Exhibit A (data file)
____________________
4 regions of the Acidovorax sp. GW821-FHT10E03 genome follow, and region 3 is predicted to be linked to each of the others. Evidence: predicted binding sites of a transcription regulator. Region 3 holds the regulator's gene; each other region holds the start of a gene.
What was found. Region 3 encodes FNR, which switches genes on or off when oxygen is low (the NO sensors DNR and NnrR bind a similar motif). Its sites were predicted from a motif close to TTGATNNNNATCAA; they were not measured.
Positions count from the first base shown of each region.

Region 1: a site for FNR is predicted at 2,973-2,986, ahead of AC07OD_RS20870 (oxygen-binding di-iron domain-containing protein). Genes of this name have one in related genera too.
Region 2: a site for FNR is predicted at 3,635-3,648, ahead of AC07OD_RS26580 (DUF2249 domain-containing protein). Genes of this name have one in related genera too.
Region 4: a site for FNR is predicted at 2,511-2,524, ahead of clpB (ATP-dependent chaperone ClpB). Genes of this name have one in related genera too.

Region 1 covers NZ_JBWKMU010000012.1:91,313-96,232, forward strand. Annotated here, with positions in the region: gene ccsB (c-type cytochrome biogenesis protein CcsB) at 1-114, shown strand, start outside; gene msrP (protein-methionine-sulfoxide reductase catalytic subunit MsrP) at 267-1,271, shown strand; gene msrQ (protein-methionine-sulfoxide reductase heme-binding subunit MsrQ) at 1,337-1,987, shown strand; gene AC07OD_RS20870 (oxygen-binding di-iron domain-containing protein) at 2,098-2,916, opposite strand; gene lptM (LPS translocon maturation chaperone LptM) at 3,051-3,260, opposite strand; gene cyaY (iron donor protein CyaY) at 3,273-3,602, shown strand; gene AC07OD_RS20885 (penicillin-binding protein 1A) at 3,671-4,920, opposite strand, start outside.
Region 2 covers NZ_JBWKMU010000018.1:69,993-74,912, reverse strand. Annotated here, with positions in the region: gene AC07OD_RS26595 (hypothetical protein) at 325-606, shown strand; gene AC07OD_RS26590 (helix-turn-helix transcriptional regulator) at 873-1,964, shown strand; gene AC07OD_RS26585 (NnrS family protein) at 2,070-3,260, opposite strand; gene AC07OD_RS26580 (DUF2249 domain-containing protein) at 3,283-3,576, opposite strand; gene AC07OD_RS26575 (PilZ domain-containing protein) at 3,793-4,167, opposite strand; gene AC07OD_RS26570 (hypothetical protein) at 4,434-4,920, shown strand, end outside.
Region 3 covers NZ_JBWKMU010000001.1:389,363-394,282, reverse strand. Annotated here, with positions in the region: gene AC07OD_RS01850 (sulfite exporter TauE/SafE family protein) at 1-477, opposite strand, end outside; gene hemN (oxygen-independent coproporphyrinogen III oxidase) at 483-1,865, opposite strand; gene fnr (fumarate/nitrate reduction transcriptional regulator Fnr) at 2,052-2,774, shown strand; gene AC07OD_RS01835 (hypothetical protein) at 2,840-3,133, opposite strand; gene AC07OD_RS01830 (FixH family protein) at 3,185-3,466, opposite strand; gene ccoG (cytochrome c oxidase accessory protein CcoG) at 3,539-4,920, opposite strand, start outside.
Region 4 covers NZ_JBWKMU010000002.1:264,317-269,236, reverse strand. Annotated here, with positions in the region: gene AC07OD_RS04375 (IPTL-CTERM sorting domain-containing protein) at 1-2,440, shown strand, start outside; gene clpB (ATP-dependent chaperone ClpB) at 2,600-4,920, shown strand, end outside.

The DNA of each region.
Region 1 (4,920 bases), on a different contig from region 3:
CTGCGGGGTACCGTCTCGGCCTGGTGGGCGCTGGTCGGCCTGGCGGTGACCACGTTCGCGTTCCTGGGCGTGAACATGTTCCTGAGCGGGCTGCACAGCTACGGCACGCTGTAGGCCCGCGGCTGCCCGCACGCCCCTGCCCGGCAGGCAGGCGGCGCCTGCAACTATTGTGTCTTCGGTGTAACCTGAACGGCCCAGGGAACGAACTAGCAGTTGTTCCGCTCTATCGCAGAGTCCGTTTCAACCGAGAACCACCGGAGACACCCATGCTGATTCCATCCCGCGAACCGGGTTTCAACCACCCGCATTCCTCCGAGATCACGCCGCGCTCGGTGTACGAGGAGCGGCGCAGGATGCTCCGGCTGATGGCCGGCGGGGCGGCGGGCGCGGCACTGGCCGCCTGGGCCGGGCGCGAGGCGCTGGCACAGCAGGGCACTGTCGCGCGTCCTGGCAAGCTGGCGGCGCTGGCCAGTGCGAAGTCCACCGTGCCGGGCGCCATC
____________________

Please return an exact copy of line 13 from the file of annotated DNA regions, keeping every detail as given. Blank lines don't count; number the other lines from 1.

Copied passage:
CTGCGGGGTACCGTCTCGGCCTGGTGGGCGCTGGTCGGCCTGGCGGTGACCACGTTCGCGTTCCTGGGCGTGAACATGTTCCTGAGCGGGCTGCACAGCTACGGCACGCTGTAGGCCCGCGGCTGCCCGCACGCCCCTGCCCGGCAGGCAGGCGGCGCCTGCAACTATTGTGTCTTCGGTGTAACCTGAACGGCCCAGGGAACGAACTAGCAGTTGTTCCGCTCTATCGCAGAGTCCGTTTCAACCGAGAACCACCGGAGACACCCATGCTGATTCCATCCCGCGAACCGGGTTTCAACCACCCGCATTCCTCCGAGATCACGCCGCGCTCGGTGTACGAGGAGCGGCGCAGGATGCTCCGGCTGATGGCCGGCGGGGCGGCGGGCGCGGCACTGGCCGCCTGGGCCGGGCGCGAGGCGCTGGCACAGCAGGGCACTGTCGCGCGTCCTGGCAAGCTGGCGGCGCTGGCCAGTGCGAAGTCCACCGTGCCGGGCGCCATC